March 2013 The article, “Chocolate Consumption, Cognitive Function, and Nobel Laureates” recently published in the New England Journal of Medicine (NEJM), demonstrates that even published research may contain errors.  The author, Franz H. Messerli, examines the correlation between countries’ chocolate consumption per capita and Nobel laureates per 10 million people. The linear relationship is strong, [...]

Beware Of Poll Results

June 2011 Based on results of its May 2011 survey, the Associated Press (AP) reported that President Obama hit his highest approval rating in two years, with his approval shooting past 50 percent based on the economy: “President Barack Obama's approval rating has hit its highest point in two years — 60 percent — and [...]

Chi-Square Statistical Test Evaluates Independence

June 2013 Statisticians describe independence as whether the occurrence of one event or characteristic makes it neither more nor less probable that other event(s) or characteristic(s) occur(s). The chi-square test described below is one of the most widely used tests for evaluating independence of variables, particularly when the number of observations and/or variables becomes larger. [...]

First Law Signed By Obama Will Increase Employment Discrimination Litigation

February 2009 The first piece of legislation signed by President Obama is the Lilly Ledbetter Fair Pay Act of 2009 (“FPA”). This anti-discrimination law overturns a Supreme Court ruling that established a short statute of limitations. Under the new law, employment discrimination claims are certain to increase. The Act takes effect as if enacted on [...]

Using Statistics To Establish (Or Disprove) Relationships

February 2011 Statisticians describe independence as whether the occurrence of one event or characteristic makes it neither more nor less probable that other event(s) or characteristic(s) occur(s). The chi-square and Fisher exact tests described below are the most widely used tests for evaluating independence of variables. The classic tool for teaching probability involves placing different [...]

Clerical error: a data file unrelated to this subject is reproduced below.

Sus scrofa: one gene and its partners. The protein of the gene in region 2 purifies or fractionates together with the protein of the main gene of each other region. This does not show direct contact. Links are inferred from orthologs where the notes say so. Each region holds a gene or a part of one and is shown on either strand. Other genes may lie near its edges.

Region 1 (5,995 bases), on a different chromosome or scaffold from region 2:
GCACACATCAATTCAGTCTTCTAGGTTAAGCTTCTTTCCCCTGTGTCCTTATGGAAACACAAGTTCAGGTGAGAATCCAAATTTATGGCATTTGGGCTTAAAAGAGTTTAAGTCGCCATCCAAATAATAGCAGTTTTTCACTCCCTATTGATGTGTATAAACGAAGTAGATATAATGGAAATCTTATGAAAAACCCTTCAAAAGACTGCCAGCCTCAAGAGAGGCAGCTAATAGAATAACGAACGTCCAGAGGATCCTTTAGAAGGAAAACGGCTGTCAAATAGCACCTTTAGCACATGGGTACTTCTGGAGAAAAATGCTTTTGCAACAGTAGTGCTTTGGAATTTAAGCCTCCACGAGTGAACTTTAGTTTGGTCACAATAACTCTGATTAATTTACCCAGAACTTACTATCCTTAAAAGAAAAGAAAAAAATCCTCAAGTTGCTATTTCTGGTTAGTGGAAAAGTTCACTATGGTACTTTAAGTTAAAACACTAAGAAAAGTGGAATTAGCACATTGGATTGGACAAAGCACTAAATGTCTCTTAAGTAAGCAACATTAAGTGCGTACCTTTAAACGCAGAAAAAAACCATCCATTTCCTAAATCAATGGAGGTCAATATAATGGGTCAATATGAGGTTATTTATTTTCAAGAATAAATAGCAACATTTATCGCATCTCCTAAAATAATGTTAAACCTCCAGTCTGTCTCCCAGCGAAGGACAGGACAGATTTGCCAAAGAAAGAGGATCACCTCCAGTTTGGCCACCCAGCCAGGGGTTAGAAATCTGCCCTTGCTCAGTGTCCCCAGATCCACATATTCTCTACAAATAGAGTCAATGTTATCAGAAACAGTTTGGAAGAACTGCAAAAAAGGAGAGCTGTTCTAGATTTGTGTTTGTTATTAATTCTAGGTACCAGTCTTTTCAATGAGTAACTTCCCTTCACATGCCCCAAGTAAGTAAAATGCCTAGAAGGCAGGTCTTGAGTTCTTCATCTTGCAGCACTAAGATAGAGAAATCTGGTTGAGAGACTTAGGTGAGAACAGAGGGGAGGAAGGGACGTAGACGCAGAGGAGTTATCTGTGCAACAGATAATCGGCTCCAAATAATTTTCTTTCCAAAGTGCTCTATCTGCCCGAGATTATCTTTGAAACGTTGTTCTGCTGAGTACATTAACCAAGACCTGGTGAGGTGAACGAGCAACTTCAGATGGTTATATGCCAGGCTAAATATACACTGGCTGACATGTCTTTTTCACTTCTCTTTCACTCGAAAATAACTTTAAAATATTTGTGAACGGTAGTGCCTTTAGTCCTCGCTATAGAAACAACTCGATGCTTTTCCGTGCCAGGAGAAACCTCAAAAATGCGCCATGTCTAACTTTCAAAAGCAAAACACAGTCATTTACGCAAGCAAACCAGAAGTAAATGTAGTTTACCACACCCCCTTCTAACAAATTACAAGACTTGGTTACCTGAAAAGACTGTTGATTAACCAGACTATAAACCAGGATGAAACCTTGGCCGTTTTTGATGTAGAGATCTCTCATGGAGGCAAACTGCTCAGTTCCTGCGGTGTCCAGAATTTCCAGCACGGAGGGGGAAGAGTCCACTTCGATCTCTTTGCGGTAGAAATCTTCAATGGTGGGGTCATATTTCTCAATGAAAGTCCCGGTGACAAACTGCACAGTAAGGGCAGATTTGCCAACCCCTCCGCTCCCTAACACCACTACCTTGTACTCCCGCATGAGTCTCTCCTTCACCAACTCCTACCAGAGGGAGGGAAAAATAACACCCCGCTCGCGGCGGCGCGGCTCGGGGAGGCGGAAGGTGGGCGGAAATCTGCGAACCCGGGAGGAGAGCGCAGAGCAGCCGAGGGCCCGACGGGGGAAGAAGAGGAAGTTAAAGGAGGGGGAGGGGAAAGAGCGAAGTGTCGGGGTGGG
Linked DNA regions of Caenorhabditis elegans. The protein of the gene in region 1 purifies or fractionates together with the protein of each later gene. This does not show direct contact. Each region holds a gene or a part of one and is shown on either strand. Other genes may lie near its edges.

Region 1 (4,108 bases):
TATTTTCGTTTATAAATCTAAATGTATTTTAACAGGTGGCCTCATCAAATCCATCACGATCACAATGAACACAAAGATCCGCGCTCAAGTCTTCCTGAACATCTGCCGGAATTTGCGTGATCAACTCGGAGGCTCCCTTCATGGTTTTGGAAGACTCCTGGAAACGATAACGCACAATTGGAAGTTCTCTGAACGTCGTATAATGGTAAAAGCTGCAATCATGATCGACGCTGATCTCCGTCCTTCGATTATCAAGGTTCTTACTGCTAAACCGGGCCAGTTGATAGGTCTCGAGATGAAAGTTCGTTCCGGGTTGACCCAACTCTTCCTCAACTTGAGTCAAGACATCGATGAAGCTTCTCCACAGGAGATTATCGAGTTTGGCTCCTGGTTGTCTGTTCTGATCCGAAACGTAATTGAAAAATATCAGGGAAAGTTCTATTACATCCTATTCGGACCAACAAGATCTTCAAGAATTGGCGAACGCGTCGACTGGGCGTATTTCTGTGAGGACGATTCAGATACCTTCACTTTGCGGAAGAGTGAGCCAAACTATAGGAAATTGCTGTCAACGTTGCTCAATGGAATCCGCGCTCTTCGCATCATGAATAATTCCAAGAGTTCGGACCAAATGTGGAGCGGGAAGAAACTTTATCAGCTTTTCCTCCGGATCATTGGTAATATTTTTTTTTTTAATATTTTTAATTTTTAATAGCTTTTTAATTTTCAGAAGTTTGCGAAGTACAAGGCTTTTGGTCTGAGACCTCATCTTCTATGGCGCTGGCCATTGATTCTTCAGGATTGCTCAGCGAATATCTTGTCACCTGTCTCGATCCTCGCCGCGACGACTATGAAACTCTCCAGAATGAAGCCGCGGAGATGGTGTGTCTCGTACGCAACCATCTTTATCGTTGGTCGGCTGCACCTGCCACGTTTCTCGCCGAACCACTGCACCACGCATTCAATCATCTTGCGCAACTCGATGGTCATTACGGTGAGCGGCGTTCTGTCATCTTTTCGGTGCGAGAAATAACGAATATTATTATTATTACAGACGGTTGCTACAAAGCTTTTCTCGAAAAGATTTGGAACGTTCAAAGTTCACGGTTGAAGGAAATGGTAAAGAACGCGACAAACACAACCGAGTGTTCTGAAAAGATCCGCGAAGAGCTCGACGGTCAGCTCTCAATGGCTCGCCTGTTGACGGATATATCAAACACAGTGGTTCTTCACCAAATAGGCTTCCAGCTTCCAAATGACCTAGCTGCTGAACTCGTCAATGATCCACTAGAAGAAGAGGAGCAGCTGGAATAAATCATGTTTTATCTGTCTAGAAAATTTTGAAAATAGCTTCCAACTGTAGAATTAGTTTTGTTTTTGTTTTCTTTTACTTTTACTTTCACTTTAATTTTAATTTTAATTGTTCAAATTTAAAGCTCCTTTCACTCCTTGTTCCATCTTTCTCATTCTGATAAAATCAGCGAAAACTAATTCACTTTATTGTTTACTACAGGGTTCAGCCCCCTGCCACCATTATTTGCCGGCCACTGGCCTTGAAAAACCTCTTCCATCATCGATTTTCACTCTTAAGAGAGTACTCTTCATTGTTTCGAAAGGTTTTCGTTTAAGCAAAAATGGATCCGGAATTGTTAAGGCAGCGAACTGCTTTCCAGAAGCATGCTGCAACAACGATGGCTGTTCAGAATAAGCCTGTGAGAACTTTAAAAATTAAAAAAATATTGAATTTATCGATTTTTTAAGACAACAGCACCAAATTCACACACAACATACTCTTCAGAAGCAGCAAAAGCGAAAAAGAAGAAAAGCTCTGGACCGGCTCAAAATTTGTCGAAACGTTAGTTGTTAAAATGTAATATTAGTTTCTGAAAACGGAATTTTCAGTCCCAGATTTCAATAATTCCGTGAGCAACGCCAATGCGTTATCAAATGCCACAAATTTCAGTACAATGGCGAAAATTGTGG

RIF Statistical Audits Reduce Discrimination Risks

March 2009 Unfortunately, current difficult economic times are forcing many employers to lay off employees. Employers considering a reduction in force (RIF) can reduce risk of discrimination allegations through relatively inexpensive pre-RIF statistical testing. When compared to the cost of litigation, testing before final conclusions are reached is an inexpensive check on the proposed actions. [...]

Federal Health Care Fraud Enforcement Efforts Recover Record Amounts

February 2011 U.S. Department of Health and Human Services (HHS) released its required annual Health Care Fraud and Abuse Control Program report. The report showed that the government’s health care fraud prevention and enforcement efforts recovered more than $4 billion in taxpayer dollars in fiscal year 2010. This is the highest annual amount ever recovered. [...]

Calculating Sample Size

Sampling is an accepted way of making estimates at a much lower cost and when done properly, statistics can provide useful information regarding the likelihood that information obtained from the sample is representative of the entire population from which the sample was taken. This article provides a primer of information that the person considering a [...]